A central theme on the table was standardization of project components and procedures and the push towards production guarantees and better asset management which should ultimately lead to lowering the cost of capital and accessing new sources of finance, one of the final frontiers on for the solar industry.
Examining current project economics as a starting point, NRG Solar, Element Power, Beautiful Earth Group and JA Solar explored a number of trends that we are seeing in the industry. AHJs attempting to trim more fat for themselves in the permitting process, time of day driven optimization limits of DC/AC ratios and associate pricing differentials, the “true” costs of interconnection and the rise of off-site pre-fabrication were all identified as new trends impacting on costs.
On the subject of plant performance and long term economics, a growing concern in the industry is the underestimation of O&M costs. With many developers lacking the experience and data to accurately forecast degradation and plant performance, as well as associated preventative and corrective maintenance, returns on plants are frequently not as expected. Added to this the continuing bankruptcies of panel manufacturers rendering technology warrantees useless the general consensus was that this is an increasingly important area to watch. The movement of inverter manufacturers and EPCs into the O&M and asset management space and the increase in insurance products available are areas in which companies are seeing new business opportunities.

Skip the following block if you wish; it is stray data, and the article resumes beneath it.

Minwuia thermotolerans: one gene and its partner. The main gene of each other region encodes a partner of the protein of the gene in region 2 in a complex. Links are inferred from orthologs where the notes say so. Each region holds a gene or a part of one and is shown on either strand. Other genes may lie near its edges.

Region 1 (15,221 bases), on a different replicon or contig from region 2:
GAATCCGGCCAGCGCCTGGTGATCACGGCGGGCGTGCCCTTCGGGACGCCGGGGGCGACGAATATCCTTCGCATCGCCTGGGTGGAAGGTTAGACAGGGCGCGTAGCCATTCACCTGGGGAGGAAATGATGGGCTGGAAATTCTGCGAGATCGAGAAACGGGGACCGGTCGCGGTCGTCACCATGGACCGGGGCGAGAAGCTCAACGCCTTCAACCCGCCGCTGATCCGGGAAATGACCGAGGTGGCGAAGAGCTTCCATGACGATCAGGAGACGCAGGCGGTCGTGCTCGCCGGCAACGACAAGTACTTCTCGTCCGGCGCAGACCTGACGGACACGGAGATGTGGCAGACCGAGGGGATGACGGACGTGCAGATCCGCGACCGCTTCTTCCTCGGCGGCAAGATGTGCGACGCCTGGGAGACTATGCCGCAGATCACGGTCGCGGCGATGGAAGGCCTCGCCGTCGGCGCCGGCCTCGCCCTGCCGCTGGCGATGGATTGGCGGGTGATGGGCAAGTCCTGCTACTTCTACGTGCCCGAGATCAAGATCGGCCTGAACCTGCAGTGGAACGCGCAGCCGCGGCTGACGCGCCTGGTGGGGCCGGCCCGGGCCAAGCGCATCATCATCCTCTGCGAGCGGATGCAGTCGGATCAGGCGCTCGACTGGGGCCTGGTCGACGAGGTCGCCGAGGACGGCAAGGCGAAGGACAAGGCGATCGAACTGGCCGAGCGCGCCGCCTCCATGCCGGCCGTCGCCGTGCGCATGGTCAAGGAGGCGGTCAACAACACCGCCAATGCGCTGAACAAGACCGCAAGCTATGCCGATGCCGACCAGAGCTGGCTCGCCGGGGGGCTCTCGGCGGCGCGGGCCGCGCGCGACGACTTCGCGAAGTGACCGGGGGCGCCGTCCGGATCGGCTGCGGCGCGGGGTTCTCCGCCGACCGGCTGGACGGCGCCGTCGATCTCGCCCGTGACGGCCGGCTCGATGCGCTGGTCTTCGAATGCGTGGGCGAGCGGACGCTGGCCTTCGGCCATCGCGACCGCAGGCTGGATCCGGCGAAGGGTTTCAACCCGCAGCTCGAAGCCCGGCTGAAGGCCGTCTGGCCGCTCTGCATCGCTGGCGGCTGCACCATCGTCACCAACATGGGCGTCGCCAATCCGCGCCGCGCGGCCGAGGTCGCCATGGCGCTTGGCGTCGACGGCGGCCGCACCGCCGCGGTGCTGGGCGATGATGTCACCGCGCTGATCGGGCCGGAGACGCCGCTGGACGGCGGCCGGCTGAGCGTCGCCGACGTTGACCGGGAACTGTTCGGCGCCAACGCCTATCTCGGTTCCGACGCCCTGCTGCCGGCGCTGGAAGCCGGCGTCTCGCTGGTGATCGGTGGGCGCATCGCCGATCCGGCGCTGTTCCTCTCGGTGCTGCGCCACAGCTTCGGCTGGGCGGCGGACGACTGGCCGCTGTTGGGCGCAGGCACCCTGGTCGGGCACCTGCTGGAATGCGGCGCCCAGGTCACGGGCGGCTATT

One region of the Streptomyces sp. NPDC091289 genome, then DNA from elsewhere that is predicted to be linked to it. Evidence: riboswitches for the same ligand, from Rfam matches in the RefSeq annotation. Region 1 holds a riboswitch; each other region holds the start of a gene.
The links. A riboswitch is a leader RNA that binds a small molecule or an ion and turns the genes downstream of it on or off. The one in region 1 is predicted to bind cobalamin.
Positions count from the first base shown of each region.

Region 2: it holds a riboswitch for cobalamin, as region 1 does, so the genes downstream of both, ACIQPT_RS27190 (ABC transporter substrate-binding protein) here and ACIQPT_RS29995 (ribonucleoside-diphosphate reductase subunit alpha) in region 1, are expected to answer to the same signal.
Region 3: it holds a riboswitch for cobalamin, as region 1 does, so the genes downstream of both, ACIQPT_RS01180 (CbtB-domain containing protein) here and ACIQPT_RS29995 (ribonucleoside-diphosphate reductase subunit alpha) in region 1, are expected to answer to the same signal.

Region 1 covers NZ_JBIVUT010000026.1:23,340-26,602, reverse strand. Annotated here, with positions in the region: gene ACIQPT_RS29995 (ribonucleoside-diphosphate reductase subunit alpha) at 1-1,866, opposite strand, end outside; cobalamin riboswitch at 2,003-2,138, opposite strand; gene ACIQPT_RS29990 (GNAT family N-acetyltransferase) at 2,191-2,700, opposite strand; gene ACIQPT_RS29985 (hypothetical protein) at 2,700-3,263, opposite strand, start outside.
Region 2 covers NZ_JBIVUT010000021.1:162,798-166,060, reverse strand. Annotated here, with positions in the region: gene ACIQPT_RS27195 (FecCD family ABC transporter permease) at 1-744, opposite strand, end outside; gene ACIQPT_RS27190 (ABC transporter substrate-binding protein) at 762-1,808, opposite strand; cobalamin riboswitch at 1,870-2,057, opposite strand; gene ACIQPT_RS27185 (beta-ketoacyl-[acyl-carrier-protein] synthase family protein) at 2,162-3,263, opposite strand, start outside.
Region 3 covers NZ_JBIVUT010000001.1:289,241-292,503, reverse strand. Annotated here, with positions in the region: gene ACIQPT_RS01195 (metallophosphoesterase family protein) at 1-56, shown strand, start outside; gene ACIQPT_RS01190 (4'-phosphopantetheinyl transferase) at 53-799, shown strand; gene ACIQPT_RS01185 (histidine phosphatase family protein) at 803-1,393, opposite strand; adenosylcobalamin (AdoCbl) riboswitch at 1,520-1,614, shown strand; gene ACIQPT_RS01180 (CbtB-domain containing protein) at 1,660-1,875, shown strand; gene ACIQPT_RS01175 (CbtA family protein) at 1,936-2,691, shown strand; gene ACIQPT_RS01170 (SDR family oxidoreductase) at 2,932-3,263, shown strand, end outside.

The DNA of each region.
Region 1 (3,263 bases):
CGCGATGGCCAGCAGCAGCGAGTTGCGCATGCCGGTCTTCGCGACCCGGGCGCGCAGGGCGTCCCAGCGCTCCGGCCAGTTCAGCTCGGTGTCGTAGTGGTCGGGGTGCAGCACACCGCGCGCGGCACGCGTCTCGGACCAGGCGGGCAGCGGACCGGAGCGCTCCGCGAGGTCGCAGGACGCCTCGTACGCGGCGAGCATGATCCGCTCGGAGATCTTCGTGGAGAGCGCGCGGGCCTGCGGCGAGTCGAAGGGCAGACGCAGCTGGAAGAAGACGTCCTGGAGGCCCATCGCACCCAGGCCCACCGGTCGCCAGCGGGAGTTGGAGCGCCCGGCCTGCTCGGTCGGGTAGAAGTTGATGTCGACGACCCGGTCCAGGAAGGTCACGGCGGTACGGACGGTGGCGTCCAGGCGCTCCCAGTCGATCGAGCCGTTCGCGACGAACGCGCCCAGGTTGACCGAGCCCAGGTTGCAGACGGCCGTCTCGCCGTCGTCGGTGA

Over the course of the conference, a major theme on the finance & investment side was the
exploration of longer term debt and bond markets. The take away message seemed to be that while
there may be some promise in developing standards for screening, selecting, and underwriting projects to the ends of achieving securitization, we shouldn't hold our breath for the emergence of such high liquidity vehicles as real estate investment trusts, asset backed securities, or master limited partnerships.
Coming under fire for their lack of willingness to sign new PPAs and hindering net metering, utilities were grilled on their appetites for large scale and distributed solar as well as pushed for procurement expectations in the short to mid-term. PG&E and SCE expected to add over 1000MW of renewables between now and 2020 with SDG&E forecasting 500-750MW. On the subject of the intermittent nature of solar and grid balancing all cited this as an increasing concern but saw solutions in the form of natural gas and electric vehicles. Municipal utilities, well represented at the meeting, cited common problems being transmission charges and challenges relating to grid sovereignty as hindering the development of solar projects.
To read a full summary of discussions held at the 300 people strong industry consultation at Solar Power Generation USA, Newport Beach click here. (http://www.greenpowerconferences.com/